"In my case I never had an older brother who was really seriously into music, you know?" Valentine explains. "I never grew up romanticizing music or thinking it was the most important part of my life. I liked it. I thought it was kind of important and I was interested in it, but you're not splitting the atom. It's fun to me. That's it. It's never been life or death."
It's a notably grounded philosophy for a guy who sings about "Naked Pictures of Your Mom," but when a hit single brings in a pile of publishing dough and your bar band starts globetrotting, things get a little tricky. The trappings of fame had changed the Electric Six from a crew of longtime friends with a penchant for musical dick jokes into a bona fide, money-making pop sensation. After the raging success of "Danger! High Voltage," they had transatlantic bling behind the operation, and it became difficult for some band members to deal with the increasing number of outsiders who wanted a piece of the pie. Eventually inner-band squabbles about the direction of things became irresolvable; most of the founding members walked, leaving an Electric two of front man Valentine and drummer M. (Corey Martin).
"To make it real simple, after playing with those guys for a long time, we never left Detroit, never left and toured once," Valentine explains. "And then, all of a sudden, we're doing five shows a week all over the world. Like it or not, you're going to have all these different people involved in the band. It's not a small thing anymore. There are marketing people and merch people and management and all that. They didn't like that, and it's unfortunate, but that's just the way it works. You want everybody to get along. But if it's not in the cards, it's not in the cards."
So, adopting a show-must-go-on callousness, Valentine left his old pals by the side of the road and got top-notch guns-for-hire. It was a decision that didn't bode well within Detroit's tight musical sewing circles, and even today, if you find yourself parked on a bar stool next to former E6ers Disco (Steve Newara) and Surge Joebot (Joe Frezza), you're in for an earful about rock-and-roll martyrdom. But that probably won't happen to Valentine.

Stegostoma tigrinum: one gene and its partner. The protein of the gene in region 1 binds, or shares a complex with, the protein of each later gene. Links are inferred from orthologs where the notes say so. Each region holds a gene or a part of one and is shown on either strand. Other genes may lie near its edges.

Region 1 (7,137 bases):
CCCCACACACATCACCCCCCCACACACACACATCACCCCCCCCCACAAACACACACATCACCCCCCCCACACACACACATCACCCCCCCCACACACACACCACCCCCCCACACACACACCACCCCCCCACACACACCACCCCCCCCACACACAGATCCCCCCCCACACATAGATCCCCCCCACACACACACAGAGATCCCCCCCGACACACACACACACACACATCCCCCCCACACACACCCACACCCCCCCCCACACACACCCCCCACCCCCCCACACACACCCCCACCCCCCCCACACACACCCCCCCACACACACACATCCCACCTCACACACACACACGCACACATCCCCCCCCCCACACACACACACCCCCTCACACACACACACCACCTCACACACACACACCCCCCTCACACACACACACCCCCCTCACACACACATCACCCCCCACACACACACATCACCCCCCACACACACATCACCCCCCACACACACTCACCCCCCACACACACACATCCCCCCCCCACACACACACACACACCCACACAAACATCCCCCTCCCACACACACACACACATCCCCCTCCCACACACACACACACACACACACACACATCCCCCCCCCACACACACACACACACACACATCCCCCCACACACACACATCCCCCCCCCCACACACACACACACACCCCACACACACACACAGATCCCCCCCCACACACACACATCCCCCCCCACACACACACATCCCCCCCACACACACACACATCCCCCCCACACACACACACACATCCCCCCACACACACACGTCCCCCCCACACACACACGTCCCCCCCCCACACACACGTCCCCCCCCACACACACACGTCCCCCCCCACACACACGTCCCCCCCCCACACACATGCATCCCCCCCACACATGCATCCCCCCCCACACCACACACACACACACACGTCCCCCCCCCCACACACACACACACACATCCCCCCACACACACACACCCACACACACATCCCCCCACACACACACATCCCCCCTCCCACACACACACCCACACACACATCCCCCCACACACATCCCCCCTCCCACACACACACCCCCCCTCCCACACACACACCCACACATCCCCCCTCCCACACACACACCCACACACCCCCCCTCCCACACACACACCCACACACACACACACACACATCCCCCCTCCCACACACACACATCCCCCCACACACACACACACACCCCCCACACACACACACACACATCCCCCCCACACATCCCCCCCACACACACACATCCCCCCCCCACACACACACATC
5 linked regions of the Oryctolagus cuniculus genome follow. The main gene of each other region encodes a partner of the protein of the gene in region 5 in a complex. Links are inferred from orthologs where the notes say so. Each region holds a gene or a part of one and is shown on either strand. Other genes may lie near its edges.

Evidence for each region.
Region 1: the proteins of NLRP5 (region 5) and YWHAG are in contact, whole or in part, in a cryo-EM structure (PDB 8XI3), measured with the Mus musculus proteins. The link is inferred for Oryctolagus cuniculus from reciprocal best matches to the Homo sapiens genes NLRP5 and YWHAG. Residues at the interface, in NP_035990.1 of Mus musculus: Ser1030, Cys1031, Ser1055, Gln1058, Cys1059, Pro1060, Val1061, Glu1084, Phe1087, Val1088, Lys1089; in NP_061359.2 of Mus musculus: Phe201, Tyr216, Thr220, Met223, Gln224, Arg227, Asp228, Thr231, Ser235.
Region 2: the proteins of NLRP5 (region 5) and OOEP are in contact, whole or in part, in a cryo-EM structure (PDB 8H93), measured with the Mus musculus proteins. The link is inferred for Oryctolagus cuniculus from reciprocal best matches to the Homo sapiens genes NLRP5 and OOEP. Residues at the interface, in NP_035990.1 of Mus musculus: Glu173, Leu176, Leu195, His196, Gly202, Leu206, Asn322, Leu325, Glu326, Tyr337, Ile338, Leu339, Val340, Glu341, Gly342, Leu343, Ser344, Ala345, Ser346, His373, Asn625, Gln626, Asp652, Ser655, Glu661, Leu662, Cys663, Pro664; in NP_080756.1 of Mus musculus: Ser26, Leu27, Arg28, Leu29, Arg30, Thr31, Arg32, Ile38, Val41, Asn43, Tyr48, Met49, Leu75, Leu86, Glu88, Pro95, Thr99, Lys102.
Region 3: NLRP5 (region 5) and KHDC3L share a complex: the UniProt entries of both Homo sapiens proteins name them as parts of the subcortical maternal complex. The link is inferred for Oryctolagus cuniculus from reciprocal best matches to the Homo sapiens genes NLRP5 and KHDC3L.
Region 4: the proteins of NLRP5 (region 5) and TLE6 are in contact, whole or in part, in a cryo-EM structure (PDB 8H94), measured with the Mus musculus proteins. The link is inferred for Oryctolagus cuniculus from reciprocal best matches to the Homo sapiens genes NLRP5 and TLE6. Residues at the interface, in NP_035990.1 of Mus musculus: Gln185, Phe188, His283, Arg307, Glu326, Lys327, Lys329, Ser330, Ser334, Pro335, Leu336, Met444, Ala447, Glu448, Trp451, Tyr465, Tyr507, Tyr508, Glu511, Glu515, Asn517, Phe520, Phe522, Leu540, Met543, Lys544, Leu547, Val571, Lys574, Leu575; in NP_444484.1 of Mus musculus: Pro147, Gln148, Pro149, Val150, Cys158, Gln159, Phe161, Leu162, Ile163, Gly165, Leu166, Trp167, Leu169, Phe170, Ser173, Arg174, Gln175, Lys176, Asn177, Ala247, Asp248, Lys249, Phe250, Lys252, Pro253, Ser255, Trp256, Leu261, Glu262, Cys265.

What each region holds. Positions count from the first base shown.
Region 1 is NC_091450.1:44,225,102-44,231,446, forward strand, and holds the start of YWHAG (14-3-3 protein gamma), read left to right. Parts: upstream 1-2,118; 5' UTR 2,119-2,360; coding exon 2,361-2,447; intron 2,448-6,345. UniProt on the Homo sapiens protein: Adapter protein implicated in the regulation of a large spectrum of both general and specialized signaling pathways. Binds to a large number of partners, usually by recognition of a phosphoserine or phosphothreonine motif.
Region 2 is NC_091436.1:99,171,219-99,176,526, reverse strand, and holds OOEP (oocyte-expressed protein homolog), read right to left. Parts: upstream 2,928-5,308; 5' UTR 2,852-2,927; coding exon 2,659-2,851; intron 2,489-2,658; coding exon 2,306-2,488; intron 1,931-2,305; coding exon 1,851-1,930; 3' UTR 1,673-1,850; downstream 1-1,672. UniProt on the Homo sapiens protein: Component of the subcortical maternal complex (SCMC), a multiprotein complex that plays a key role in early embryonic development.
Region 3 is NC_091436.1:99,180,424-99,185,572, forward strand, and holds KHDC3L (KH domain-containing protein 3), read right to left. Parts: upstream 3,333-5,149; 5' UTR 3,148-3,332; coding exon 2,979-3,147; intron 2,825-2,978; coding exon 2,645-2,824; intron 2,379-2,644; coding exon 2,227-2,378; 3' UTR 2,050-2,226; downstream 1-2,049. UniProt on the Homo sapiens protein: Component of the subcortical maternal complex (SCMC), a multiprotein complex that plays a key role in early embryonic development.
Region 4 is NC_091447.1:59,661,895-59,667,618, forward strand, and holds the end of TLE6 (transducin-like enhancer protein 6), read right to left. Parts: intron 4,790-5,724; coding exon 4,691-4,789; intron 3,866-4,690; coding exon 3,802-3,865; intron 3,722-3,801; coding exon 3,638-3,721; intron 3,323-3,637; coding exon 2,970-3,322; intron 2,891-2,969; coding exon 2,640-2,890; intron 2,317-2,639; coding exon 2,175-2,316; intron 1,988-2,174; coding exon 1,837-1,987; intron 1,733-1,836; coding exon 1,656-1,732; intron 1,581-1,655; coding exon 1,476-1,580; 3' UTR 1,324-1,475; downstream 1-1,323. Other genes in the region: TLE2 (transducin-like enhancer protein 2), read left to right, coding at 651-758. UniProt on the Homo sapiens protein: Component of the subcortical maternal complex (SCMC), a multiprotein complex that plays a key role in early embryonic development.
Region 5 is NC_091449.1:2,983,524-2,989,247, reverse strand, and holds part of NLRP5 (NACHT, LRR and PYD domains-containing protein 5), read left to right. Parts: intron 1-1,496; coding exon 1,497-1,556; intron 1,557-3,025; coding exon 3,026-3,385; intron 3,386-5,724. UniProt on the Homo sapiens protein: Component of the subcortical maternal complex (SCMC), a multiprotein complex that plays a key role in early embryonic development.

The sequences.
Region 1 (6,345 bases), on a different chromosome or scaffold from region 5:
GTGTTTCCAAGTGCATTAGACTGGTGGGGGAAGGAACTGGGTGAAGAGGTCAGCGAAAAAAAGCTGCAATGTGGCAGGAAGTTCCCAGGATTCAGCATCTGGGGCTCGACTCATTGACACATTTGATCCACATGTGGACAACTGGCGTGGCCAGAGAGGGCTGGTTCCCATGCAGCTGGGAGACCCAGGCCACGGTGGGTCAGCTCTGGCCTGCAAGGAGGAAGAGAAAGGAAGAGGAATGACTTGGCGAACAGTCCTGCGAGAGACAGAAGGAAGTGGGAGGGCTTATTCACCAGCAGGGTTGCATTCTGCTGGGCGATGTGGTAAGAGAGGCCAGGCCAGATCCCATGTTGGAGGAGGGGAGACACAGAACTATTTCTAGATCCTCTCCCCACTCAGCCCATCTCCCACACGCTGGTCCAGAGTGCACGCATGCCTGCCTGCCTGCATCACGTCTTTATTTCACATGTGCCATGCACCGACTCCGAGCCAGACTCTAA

"Quite honestly, I don't go to the stomping grounds in Detroit anymore," he says. "I'm not avoiding people, but the last thing I want to do when I get home is spend more time in a bar. It may be kind of tired to say this, but you know who your true friends are when you get home."
If that's the case, he won't know who his friends are for a long time. The band is locked into touring until December 19, in which time they'll be spreading the "Gay Bar" gospel across the United States, Japan and Western Europe. After the holidays, the new band goes into the studio to pare down an alleged 60 or 70 songs into a follow-up to Fire.
"We're in good shape for the new record," Valentine says with an edge of excitement in his voice. "But it's not going to be taking place on the dance floor this time. It's going to have some pop that's real poppy and some rock that's real rocky. It's going to be filled with themes of the future and the devil. If you have an idea, you don't have to just write one stupid song about it; you can write 10. It's like the resurrection. Those dudes didn't put one story about it in the Bible; they wrote that same story a bunch of times."
You can tell by the sound of his voice that he is only partly joking. The question is: Can he get an amen?